Glynn Stoffel stood in the end zone at M&T Bank Stadium last weekend. His gray hair glistened in the brilliant afternoon sunshine as the Blue Jays warmed up for a showdown with Princeton in the Inside Lacrosse Face-Off Classic. He held a lacrosse ball in his left hand and wore a black Hopkins lacrosse sweatshirt with No. 21 on the chest, symbolic of his son Matt, who died in a car accident in December of 2005.

At the other end of the field was Greg Raymond, a former Blue Jays defenseman and now an assistant coach for Tierney's Princeton Tigers. It was Raymond who was driving Matt Stoffel's Jeep when it crashed under the Charles Street Bridge on the Jones Falls Expressway.

Matt Stoffel was Raymond's best friend. Raymond later pleaded guilty to driving while intoxicated. The incident sent shock waves through the lacrosse community and changed Raymond's life forever. But Glynn and Patricia Stoffel embraced Raymond with open arms and did something Pietramala said he will never forget -- they forgave him.

"Forgiveness," Pietramala said. "It was amazing to see this man who just lost his son. You know he must be filled with anger, resentment. No, he's filled with forgiveness. Talk about giving Greg Raymond a gift."

Pietramala shared this story two days after Hopkins lost its season opener to Albany, a stunning upset that left the No. 1-ranked Blue Jays almost in shock.

"[Glynn Stoffel] was in our locker room after the Albany game," Pietramala said. "We're all feeling sorry for ourselves. Then you look at Glynn and you say all we did was lose a game. Look at what he lost. It certainly put things in perspective."

The Blue Jays rebounded with a 7-6 double-overtime win last Saturday over Princeton. It was reminiscent of the Blue Jays' one-goal win over Duke in the 2005 national title game that Raymond and Matt Stoffel were a part of. 

Glynn Stoffel wasn't on the field that day in Philadelphia, but he was Saturday.

"Glynn is a big part of everything we do now," Pietramala said. "He's in the locker room before and after games. He travels with us. He needs to be a part of it. Having him around, I think, makes him feel close to Matt."

"It's great seeing him on the sideline and seeing his smiling face," Dabrowski said. "That was a very difficult time for all of us. When there's adversity you really see what people are made of."

What Glynn Stoffel saw in Pietramala will never be forgotten.

"A lot of people told me they'd be there for my wife and me," Stoffel said. "But other than our best friends, Dave was the only person who really was. And he still is. I cannot tell you what a great friend he's become."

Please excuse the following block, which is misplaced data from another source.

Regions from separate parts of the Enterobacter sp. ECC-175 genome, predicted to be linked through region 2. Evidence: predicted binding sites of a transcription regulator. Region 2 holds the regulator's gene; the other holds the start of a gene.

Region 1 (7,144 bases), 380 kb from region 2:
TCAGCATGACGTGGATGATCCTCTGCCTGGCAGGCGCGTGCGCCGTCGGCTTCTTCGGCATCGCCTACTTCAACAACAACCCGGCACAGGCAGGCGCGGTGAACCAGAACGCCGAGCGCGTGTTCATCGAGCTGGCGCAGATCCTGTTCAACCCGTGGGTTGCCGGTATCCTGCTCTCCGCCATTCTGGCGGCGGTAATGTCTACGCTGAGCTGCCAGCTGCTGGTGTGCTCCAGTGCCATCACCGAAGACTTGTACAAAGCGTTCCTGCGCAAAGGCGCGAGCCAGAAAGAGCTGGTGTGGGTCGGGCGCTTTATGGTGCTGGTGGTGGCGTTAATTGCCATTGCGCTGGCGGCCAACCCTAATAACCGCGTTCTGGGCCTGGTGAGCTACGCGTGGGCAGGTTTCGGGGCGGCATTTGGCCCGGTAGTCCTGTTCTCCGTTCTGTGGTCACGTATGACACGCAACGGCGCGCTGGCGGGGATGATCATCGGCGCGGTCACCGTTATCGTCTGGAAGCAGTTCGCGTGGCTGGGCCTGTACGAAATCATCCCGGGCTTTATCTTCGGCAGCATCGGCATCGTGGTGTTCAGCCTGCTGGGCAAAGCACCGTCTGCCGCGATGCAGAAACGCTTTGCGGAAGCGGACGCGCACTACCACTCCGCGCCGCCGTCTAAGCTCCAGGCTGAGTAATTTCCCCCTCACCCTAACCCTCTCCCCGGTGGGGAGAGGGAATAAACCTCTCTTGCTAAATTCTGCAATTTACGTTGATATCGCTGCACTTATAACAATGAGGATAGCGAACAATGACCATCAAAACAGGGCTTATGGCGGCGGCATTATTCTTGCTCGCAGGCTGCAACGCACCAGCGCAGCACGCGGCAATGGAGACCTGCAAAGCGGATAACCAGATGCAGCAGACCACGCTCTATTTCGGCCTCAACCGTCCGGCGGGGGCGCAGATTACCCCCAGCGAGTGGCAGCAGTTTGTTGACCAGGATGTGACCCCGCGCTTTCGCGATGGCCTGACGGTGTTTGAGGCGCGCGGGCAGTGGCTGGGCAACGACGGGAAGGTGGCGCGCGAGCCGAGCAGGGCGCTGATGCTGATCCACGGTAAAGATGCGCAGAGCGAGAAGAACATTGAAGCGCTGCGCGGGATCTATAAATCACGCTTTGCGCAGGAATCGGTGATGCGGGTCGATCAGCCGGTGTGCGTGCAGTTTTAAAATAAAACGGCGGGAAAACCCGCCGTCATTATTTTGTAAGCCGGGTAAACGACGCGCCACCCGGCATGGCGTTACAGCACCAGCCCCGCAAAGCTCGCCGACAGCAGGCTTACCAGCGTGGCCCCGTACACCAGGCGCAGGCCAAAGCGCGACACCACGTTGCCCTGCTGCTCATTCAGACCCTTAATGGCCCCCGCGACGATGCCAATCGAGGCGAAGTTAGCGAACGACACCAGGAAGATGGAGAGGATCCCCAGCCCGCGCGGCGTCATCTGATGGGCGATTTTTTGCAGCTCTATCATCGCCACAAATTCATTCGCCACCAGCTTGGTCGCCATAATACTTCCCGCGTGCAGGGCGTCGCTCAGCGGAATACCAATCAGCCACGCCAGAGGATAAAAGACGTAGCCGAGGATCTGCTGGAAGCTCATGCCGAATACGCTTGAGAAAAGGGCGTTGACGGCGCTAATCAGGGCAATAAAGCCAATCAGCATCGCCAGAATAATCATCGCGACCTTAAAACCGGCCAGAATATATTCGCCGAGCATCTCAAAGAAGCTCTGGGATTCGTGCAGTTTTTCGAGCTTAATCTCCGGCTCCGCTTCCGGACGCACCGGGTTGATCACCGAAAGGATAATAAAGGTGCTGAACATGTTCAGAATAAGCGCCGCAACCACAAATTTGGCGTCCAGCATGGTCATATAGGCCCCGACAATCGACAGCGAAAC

On Dec. 16, 2005 Matt Stoffel’s funeral was held at St. Philip Neri Church in Linthicum, just a few miles from the Andover Apaches rec program where Matt began his lacrosse career. Pietramala delivered one of the eulogies. Raymond was there, sitting between Glynn and Patricia Stoffel.

"Incredible," Pietramala said. "They wanted Greg right there with them. The lesson I learned from the Stoffels, I'll never forget. The lesson of forgiveness."


George Pietramala is one of the two men who helped shape Dave Pietramala’s life. The other is Tierney, one of the great coaches in the history of  lacrosse. The two stood side by side before Saturday's game, one Hall of Famer talking to another.

"I admire him for what he's achieved and what he did for me when I was young," Dave Pietramala said. "It's becoming harder and harder, though, to maintain these relationships because of the competition. When I talk to him there's some things I don't want to tell him but I have no jealousy or envy of Coach T. He's always been honest and forthright. We've had our moments where we've disagreed but I admire him for how he's done his business."

And the same goes for his father, George.

"My mother and father divorced when I was in ninth grade, but my sister and I lived with my dad," Pietramala said. "And I'll never forget what my father did. My mother's father was living with us and my dad let him stay because he was older and comfortable with us and my dad wanted his kids around their grandfather. I never forgot that."

He also never forgot the work ethic. 

"If I wasn't coaching, I'd probably teach or be a construction worker,” Pietramala said. “I could help build something. Then I'd go home and I'd spend time with the kids. Probably be a much better father."

(Photos by Sabina Moran/PressBox)

Issue 2.10: March 8, 2007